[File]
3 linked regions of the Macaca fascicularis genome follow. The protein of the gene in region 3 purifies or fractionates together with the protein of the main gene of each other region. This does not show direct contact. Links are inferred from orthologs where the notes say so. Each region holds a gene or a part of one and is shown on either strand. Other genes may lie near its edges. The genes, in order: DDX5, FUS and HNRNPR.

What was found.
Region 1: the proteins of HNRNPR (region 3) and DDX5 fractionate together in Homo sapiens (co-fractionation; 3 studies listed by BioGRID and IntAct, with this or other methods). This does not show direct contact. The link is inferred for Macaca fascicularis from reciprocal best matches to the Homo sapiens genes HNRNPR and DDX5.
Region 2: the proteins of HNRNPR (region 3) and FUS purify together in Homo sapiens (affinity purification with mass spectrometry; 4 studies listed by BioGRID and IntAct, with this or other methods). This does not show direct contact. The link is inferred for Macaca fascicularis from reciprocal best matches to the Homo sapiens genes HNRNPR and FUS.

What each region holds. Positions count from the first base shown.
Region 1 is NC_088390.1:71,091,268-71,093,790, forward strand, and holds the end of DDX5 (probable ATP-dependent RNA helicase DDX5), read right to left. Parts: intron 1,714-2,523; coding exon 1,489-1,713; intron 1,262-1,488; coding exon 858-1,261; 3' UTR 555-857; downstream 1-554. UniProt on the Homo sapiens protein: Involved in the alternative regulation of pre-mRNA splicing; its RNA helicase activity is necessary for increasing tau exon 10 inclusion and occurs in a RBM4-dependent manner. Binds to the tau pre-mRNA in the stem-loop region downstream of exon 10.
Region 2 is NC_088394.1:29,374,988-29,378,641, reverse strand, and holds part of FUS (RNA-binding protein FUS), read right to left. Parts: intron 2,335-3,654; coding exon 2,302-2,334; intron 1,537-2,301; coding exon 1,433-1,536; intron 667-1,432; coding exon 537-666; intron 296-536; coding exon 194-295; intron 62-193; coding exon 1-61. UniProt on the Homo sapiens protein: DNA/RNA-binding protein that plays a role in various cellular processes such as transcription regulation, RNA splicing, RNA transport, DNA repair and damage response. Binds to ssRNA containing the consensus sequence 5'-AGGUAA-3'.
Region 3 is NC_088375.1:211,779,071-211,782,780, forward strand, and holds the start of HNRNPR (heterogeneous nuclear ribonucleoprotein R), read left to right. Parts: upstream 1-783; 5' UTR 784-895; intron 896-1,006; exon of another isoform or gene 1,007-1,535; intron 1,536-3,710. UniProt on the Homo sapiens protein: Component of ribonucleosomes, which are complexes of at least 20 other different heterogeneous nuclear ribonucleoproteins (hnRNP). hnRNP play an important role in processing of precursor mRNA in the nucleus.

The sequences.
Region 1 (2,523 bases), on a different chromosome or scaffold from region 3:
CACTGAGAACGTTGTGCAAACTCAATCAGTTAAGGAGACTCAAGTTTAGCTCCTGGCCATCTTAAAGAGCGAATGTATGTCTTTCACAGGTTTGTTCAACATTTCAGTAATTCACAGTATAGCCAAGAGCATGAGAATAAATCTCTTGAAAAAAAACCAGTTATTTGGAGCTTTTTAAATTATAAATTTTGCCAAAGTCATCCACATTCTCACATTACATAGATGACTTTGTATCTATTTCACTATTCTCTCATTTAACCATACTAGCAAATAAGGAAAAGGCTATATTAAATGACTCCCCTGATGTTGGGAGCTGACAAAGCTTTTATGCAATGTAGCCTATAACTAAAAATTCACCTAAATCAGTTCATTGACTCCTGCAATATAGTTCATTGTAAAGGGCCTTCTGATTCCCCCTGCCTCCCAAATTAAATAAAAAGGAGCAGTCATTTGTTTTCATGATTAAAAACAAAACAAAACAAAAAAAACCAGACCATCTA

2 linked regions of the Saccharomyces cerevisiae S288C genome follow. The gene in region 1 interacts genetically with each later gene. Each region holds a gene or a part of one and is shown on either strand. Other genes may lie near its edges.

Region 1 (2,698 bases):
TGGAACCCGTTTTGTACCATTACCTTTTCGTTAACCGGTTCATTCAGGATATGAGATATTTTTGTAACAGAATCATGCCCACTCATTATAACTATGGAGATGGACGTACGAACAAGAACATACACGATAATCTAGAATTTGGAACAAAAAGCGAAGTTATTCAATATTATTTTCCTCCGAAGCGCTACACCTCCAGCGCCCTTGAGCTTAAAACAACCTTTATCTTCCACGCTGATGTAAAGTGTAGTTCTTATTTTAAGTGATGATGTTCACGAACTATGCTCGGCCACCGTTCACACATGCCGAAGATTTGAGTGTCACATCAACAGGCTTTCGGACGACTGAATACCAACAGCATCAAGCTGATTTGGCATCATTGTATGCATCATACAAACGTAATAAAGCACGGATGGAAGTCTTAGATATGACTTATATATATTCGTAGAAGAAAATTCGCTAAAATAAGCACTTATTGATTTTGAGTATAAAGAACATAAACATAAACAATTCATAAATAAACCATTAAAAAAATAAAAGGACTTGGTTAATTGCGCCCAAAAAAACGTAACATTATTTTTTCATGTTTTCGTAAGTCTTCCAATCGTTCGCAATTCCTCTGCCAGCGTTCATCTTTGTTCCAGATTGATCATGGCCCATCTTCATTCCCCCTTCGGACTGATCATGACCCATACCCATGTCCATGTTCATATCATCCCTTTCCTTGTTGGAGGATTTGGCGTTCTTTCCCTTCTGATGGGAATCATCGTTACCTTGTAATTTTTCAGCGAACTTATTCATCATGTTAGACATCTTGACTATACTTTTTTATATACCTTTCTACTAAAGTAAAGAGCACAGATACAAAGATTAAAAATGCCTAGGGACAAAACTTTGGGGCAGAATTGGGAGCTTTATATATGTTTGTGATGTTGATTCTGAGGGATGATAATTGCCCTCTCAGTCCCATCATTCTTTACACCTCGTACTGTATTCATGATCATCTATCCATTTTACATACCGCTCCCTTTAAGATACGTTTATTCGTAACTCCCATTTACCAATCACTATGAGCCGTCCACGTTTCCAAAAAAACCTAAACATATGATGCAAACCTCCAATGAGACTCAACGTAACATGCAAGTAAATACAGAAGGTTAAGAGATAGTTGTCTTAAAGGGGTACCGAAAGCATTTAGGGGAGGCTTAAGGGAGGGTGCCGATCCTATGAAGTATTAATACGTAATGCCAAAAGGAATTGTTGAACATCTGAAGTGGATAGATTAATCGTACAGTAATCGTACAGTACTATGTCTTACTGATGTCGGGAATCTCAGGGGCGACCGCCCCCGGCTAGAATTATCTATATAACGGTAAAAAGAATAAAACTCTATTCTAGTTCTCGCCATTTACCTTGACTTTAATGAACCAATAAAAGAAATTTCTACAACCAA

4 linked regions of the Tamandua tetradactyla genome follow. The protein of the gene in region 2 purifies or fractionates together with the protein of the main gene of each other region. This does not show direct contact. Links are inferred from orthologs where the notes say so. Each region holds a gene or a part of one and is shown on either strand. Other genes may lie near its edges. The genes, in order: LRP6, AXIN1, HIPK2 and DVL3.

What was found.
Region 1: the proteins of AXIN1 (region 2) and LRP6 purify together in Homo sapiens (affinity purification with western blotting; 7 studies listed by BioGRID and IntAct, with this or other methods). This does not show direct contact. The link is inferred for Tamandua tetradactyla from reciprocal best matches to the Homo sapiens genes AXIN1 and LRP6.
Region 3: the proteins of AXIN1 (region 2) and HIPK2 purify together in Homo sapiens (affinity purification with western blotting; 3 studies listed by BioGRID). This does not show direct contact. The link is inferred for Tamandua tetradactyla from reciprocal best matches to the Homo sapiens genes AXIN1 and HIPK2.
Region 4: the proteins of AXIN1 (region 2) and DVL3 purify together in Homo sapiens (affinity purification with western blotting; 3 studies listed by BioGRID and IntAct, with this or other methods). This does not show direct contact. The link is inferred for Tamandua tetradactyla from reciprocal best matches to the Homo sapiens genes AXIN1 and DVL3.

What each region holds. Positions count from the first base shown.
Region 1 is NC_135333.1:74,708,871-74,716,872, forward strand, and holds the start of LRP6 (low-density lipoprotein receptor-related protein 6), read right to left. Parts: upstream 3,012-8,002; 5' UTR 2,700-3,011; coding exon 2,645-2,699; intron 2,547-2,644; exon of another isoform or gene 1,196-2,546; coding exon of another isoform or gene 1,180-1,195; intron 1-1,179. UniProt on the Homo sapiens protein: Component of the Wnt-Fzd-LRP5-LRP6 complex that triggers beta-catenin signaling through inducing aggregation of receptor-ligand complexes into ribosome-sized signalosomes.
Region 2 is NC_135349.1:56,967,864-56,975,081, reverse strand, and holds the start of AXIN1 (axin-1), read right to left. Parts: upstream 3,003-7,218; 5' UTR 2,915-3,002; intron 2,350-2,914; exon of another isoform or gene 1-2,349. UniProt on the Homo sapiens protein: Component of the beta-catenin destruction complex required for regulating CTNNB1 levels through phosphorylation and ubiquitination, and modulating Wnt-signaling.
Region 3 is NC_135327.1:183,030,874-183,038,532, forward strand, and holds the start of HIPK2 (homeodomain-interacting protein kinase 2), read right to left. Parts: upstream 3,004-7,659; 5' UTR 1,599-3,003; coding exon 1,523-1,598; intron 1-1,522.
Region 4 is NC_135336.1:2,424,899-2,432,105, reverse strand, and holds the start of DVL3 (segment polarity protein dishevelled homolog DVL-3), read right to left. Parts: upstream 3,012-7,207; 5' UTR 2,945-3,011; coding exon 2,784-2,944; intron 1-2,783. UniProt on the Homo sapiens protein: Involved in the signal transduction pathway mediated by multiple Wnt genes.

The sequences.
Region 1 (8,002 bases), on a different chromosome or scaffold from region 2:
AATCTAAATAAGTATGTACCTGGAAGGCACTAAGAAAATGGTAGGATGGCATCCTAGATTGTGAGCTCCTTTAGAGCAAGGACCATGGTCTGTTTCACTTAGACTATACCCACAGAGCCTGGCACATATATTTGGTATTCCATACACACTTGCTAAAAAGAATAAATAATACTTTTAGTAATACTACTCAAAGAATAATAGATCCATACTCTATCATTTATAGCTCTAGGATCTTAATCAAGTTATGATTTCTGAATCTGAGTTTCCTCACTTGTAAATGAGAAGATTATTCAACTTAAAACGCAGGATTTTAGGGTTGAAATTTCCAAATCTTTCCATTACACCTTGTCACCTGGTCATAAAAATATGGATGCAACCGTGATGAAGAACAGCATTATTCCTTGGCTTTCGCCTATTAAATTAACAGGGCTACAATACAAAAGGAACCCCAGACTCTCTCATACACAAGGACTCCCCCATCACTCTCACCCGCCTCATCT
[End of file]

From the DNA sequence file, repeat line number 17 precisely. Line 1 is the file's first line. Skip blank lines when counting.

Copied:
Region 1: the proteins of AXIN1 (region 2) and LRP6 purify together in Homo sapiens (affinity purification with western blotting; 7 studies listed by BioGRID and IntAct, with this or other methods). This does not show direct contact. The link is inferred for Tamandua tetradactyla from reciprocal best matches to the Homo sapiens genes AXIN1 and LRP6.